Death to Manzanita!

Back in 1989, a forest fire swept through the area and pretty much burned everything on our 75 acres. Following the usual Sierra foothill succession, first came the grasses and herbaceous plants, then the manzanita, and then more manzanita, and more manzanita, and then the softwood conifers, and then the oaks.

By the time we bought the place in 2005, it was almost totally covered in manzanita, some reaching as much as 12 or 14 feet high. This made it very hard to move around on the property, and for the first couple of years we were confined to roaming around a couple of old logging skid roads on the place and a large meadow on the eastern side.

Over a couple years, using hand tools, we blazed a trail up the hill upon which the cabin now stands, and slowly started clearing a space at the top. One day, I carried up a 12 foot tall step ladder and set it up in the small clearing and climbed it for the first glimpse of our totally awesome view.

byhandWe continued using hand tools to cut the manzanita and drag it off to be burned until one day in March in 2008.

I was up with Eldest Daughter, cutting a huge monster down with a hand saw and just sat back and decided, “Fuck it, I am too old to do this any more.” and called a local good ol’ boy with a bulldozer, who cleared about 6 acres of manzanita, pushed it into several huge piles and burned it over a couple days. (House size piles of burning manzanita are terrifying and impossible to get closer to than about 50 feet…)

I have since discovered that bulldozers, specifically their ground tearing treads, are perfect manzanita berry planting machines, and am waging an ongoing war against the young manzanitas which have started popping up thickly in the last few years.

At first, I was using heavy duty long handled branch loping shears to cut them off at the base, but this is time consuming and you have to bend down to get to each young manzanita and after a few dozen of them you’re tired, your back hurts, and you want to just go drink beer.

In the last year, though, I have discovered the perfect small manzanita removal device.

adzBehold, my very new best friend, the adz.

A sort of flat shovel headed hoe with a sharp blade, you raise it above your head and whack it down at the base of the manzanita and chop it off at ground level.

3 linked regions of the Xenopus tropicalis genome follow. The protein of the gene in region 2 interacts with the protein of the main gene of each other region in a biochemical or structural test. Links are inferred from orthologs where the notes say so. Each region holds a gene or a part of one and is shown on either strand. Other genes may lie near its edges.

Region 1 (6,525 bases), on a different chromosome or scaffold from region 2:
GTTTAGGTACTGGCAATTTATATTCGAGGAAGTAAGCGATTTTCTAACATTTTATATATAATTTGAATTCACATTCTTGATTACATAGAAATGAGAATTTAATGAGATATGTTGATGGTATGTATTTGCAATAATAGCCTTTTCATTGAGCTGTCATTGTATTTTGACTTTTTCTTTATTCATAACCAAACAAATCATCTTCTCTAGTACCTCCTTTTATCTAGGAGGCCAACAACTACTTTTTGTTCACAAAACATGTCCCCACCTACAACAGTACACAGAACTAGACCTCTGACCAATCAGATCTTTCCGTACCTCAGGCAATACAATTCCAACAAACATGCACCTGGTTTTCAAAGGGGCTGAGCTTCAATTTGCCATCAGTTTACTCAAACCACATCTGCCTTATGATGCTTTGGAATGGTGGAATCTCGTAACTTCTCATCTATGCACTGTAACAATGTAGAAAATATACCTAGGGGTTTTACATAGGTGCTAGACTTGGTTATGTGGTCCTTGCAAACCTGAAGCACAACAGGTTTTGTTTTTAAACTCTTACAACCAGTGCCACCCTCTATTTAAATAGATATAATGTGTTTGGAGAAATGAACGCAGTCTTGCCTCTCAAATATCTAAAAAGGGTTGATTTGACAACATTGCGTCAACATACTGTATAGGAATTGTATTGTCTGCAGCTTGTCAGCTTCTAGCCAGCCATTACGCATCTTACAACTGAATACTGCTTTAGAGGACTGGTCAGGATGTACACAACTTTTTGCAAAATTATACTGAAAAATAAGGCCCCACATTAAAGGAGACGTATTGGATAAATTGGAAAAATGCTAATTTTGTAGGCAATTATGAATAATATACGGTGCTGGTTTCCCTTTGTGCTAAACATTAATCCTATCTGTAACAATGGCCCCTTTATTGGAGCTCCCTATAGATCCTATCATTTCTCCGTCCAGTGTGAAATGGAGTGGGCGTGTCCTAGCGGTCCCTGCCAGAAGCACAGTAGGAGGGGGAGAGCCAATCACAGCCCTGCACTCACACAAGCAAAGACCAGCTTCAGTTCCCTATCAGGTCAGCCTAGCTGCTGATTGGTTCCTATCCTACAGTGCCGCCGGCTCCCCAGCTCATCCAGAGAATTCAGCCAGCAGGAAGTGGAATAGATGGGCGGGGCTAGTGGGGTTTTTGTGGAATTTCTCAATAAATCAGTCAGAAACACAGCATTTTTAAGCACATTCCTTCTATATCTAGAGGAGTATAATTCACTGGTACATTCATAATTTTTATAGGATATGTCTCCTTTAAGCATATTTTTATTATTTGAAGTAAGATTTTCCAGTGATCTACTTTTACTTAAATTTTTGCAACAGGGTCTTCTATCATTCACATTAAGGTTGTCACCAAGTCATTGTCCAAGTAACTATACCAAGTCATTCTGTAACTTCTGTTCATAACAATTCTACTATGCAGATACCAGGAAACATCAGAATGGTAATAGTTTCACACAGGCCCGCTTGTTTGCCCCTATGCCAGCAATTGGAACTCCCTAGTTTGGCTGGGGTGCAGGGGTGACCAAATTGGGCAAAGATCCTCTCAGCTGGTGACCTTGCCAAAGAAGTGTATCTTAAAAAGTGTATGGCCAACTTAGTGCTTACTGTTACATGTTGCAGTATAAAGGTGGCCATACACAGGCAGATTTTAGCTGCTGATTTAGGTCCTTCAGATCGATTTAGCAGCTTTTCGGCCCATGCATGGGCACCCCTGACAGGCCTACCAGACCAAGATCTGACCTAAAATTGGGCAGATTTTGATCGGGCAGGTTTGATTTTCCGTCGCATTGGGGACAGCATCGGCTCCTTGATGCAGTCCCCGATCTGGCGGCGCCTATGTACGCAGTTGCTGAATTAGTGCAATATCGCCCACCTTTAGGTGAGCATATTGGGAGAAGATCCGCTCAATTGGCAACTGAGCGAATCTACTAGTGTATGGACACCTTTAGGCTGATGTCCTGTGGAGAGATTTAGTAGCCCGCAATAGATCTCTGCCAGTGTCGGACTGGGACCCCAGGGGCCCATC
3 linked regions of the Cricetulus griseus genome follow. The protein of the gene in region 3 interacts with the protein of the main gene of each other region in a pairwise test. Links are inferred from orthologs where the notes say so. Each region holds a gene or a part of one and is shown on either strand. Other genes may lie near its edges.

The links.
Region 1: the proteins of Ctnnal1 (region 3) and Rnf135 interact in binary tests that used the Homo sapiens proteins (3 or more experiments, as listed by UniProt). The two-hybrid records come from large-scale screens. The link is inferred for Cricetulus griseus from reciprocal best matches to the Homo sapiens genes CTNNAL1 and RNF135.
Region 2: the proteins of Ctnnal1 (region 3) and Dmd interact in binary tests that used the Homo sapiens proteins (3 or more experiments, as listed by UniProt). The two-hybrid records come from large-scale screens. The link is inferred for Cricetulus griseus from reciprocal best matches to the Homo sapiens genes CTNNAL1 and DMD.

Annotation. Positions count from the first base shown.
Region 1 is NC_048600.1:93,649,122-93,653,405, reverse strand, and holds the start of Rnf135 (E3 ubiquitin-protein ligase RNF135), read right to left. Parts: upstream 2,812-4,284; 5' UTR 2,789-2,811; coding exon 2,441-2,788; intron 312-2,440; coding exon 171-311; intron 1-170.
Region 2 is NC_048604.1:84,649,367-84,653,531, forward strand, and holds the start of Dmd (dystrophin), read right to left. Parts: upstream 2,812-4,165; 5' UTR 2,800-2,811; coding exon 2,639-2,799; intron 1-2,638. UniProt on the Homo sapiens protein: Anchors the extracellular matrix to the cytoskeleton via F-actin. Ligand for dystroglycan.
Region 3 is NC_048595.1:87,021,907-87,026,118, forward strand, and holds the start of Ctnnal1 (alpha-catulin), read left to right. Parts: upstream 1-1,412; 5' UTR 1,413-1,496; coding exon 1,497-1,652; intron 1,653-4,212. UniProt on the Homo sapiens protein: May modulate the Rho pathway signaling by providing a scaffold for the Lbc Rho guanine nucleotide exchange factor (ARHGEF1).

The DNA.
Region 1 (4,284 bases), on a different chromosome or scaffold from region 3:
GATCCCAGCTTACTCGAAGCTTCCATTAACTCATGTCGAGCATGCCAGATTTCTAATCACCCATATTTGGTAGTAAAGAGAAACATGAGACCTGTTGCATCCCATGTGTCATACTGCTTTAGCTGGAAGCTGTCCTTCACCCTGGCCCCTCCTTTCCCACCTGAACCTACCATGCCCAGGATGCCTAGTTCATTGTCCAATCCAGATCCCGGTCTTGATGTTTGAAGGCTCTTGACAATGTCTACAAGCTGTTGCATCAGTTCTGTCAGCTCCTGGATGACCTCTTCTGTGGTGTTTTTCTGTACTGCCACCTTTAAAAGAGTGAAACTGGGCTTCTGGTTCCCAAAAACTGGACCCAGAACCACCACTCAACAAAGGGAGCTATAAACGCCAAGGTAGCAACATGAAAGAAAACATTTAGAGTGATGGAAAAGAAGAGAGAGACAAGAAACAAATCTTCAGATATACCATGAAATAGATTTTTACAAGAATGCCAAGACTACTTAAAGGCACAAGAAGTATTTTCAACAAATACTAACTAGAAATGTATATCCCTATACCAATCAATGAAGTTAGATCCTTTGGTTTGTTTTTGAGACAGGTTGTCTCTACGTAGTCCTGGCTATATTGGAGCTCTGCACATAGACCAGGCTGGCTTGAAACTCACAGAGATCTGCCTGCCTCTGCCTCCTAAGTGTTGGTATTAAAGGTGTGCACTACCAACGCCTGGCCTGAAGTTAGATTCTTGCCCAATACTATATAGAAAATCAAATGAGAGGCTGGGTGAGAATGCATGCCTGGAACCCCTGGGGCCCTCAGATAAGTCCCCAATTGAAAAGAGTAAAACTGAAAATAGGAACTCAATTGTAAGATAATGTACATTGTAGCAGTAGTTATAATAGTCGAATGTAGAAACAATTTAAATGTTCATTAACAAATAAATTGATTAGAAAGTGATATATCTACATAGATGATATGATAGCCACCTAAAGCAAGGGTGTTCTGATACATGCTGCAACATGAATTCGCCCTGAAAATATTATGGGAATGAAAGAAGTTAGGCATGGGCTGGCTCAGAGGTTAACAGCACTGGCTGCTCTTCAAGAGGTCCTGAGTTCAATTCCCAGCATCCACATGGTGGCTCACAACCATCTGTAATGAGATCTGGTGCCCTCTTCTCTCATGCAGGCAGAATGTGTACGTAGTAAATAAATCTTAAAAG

It still requires quite a bit of physical effort, but I am able to cut a hundred or so little manzanitas before needing to take a break.

This baby is good for cutting everything from little sprouts to bushes a couple feet high.

You want to use heavy duty leather gloves to help cushion the impact on your hands. Even so, I find it best to take a break of a day or two in between uses to give my hands time to rest and the swelling to go down.

The first time I used it, I spent several happy hours destroying little manzanitas, but my hands got swollen and my palms felt like they’d been beaten with boards.

 

dewaltAnother favorite tool I’ve been using on the large manzanita is the 18 volt battery powered DeWalt demolition saw.

“But wait,” you say, “Why not a chainsaw?”

Several reasons: chainsaws are heavy, and you have to get low and often crawl under the manzanita to get at the base, and manzanita wood is really hard, and sharpening chainsaw blades is time consuming.

What I love about the demo saw is at the end of the day, I just replace the blade, they are under $1 each. Pictured above, one of my beloved saws and part of my dull, used, demo saw blade collection.

The one thing I don’t like about the DeWalt 18 volt batteries is they have a hard wired chip based circuit breaker which flips and kills the battery, forever, if it heats up past a certain point. Since batteries are about $49 each and it gets hot up here in the summer I went through a few batteries before finding out what the dealio was on the web.

DeWalt really needs to fix that “feature”.

Over the last few years, since the 18 volt battery powered DeWalt has been out, we’ve made a lot of progress in clearing out the large manzanita which was not bulldozed on the steep south side of our hill and in the pine and oak groves. We’ve also been laddering the low branches on the trees, so when the next fire sweeps through (and the next fire will sweep through), it will be confined to a grass fire and not get into the trees.

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